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The Boolean Gate
Walter Jon Williams
Subterranean Press, 120 pages

The Boolean Gate
Walter Jon Williams
Walter Jon Williams is the author of Knight Moves (1985), Hardwired (1986), Days of Atonement (1991), the Nebula nominee Metropolitan (1995) and its sequel, City on Fire, and the Drake Maijstral Series (The Crown Jewels, 1987, House of Shards, 1988, and Rock of Ages, 1995) among other books. At his site you'll find a complete bibliography and sample chapters.

Walter Jon Williams Website
ISFDB Bibliography
SF Site Review: Implied Spaces
SF Site Review: Implied Spaces
SF Site Review: The Sundering
SF Site Review: The Praxis
SF Site Review: Metropolitan
SF Site Review: The Rift
SF Site Review: Metropolitan

Past Feature Reviews
A review by Rich Horton

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This review is very late, for multiple reasons, but one reason is that I find myself at odds with the consensus, which makes me think I may have missed something. The Boolean Gate is a new novella by an author I enjoy immensely, and it has gotten quite a bit of praise. So why, I wonder, was I left rather cold by it? I'm forced to caution the reader that I may simply be wrong -- that I may have read the book in the wrong state of mind, or that I may simply not be the right reader for the book. All that said, my reaction was: well done, but not very interesting.

In The Boolean Gate, at one level, Walter Jon Williams gives us a sympathetic and (as far as I can say) accurate portrayal of Mark Twain near the end of his life. Twain's daughter has just died, and his wife is returning from overseas (and doesn't even know her daughter is dead). His life is a very public thing -- he is constantly putting on the show of being "Mark Twain, the most quoted man in America," rather than being Samuel Clemens, husband and father. Much of his money is made giving speeches. He is aging, often constipated, rather grumpy. All this rings true.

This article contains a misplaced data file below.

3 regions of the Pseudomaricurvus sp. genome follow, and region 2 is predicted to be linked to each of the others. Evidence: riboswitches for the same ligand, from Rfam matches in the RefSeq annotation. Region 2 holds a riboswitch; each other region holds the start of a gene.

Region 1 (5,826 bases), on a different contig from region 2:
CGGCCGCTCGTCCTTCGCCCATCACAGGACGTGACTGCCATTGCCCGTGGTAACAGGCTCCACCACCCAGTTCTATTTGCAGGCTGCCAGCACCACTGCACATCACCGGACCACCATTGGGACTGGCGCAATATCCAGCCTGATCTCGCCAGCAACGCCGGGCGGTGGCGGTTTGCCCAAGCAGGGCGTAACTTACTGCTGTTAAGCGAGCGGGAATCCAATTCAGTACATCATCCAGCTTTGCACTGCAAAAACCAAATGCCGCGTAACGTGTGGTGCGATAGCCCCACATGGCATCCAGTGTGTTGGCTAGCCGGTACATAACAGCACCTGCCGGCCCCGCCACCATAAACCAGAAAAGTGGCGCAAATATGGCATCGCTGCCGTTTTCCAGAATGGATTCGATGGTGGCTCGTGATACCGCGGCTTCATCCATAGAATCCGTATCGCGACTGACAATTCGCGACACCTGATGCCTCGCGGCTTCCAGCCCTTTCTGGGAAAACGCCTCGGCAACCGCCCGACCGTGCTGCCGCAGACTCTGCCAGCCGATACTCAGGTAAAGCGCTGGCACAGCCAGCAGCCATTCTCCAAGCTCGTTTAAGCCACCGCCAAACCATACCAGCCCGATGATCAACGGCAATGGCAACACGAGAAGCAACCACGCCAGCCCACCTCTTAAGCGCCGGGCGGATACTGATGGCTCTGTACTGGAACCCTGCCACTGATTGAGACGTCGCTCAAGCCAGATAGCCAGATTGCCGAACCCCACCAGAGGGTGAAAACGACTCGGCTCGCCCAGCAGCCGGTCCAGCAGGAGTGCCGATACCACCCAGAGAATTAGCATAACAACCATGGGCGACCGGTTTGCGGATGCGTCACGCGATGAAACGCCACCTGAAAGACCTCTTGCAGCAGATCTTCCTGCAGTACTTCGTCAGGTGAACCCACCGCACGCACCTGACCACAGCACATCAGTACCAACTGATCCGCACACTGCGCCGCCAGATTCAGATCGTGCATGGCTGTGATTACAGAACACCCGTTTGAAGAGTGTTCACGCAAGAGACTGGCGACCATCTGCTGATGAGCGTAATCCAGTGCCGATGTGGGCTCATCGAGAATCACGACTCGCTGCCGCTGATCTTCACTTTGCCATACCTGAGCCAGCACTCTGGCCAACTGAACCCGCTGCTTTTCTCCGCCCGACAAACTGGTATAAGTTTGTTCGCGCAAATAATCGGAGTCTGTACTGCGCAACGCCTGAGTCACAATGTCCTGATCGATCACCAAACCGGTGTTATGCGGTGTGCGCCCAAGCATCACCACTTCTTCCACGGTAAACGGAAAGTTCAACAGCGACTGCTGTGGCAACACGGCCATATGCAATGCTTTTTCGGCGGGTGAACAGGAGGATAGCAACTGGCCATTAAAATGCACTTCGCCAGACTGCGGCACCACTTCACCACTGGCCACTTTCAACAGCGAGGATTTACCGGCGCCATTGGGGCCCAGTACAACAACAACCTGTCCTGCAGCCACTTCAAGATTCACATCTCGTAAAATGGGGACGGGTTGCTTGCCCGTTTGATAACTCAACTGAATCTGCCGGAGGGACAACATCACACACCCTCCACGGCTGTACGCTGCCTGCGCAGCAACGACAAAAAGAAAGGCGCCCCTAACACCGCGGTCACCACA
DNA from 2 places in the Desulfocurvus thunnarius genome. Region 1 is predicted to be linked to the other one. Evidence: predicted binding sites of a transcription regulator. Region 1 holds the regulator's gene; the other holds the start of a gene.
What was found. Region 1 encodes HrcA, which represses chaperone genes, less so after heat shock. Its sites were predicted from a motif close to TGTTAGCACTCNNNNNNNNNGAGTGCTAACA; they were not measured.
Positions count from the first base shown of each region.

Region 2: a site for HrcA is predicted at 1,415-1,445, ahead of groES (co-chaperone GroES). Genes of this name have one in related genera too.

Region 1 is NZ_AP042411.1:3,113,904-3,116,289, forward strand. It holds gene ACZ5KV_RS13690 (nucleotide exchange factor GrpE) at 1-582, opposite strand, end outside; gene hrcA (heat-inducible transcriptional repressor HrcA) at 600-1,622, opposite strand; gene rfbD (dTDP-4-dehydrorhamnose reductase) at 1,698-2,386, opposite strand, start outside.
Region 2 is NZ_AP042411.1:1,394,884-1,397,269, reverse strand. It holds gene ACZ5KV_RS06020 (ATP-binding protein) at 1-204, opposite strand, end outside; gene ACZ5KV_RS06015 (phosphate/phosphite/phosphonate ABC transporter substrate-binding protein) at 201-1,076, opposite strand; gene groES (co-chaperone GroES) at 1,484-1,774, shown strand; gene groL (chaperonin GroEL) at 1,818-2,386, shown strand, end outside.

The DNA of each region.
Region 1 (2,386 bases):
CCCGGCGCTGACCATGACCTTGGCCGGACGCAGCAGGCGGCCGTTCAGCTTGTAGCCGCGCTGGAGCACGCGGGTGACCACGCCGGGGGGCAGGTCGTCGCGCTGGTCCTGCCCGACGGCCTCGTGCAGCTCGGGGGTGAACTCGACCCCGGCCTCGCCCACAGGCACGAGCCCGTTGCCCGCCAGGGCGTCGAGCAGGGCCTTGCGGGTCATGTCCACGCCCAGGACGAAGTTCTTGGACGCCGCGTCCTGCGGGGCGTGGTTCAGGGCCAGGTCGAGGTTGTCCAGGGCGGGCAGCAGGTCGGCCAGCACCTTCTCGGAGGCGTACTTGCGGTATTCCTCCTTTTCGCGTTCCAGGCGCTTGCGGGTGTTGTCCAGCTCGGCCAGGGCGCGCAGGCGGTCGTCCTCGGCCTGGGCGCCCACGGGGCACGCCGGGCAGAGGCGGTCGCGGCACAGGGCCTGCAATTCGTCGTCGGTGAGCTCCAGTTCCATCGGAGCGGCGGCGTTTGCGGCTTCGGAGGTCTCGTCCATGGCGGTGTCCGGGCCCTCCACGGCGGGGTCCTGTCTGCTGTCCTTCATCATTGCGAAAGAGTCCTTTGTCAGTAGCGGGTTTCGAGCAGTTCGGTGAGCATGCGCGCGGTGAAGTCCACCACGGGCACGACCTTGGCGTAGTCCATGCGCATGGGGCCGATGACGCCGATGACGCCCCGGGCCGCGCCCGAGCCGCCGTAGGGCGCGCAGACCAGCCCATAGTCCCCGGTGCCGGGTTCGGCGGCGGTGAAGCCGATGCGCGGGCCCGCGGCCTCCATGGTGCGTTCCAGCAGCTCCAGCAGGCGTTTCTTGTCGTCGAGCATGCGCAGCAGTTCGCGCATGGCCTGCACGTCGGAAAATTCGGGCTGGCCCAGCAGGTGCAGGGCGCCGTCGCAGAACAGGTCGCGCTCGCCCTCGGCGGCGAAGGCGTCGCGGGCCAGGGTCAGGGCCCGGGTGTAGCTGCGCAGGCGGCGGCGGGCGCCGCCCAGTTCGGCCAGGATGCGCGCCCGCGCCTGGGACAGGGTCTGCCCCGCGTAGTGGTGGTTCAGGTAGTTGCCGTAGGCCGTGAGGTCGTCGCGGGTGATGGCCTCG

The main action of the story concerns his interactions with Nicola Tesla. Tesla is promoting a fantastic new invention, a way of lighting the world, of broadcasting power everywhere. But it seems that Tesla is being strangely affected by his invention. And of course any such invention could be used to bad ends -- as a weapon. So as Twain continues to interact with Tesla -- dinners and demonstrations -- he ponders whether he should be stopped. And indeed, whether Tesla is truly himself...

So much of this is truly well done -- Twain's character convinced me completely. The portrayal of Tesla was also interesting and believable, and so was much of the furniture of that turn of the 20th Century era. But for me things never really caught my interest. Sometimes that happens -- The Boolean Gate is well enough executed that I am certainly not surprised that other readers disagree with me.

Copyright © 2013 Rich Horton

Rich Horton is an eclectic reader in and out of the SF and fantasy genres. He's been reading SF since before the Golden Age (that is, since before he was 13). Born in Naperville, IL, he lives and works (as a Software Engineer for the proverbial Major Aerospace Company) in St. Louis area and is a regular contributor to Tangent. Stop by his website at http://www.sff.net/people/richard.horton.


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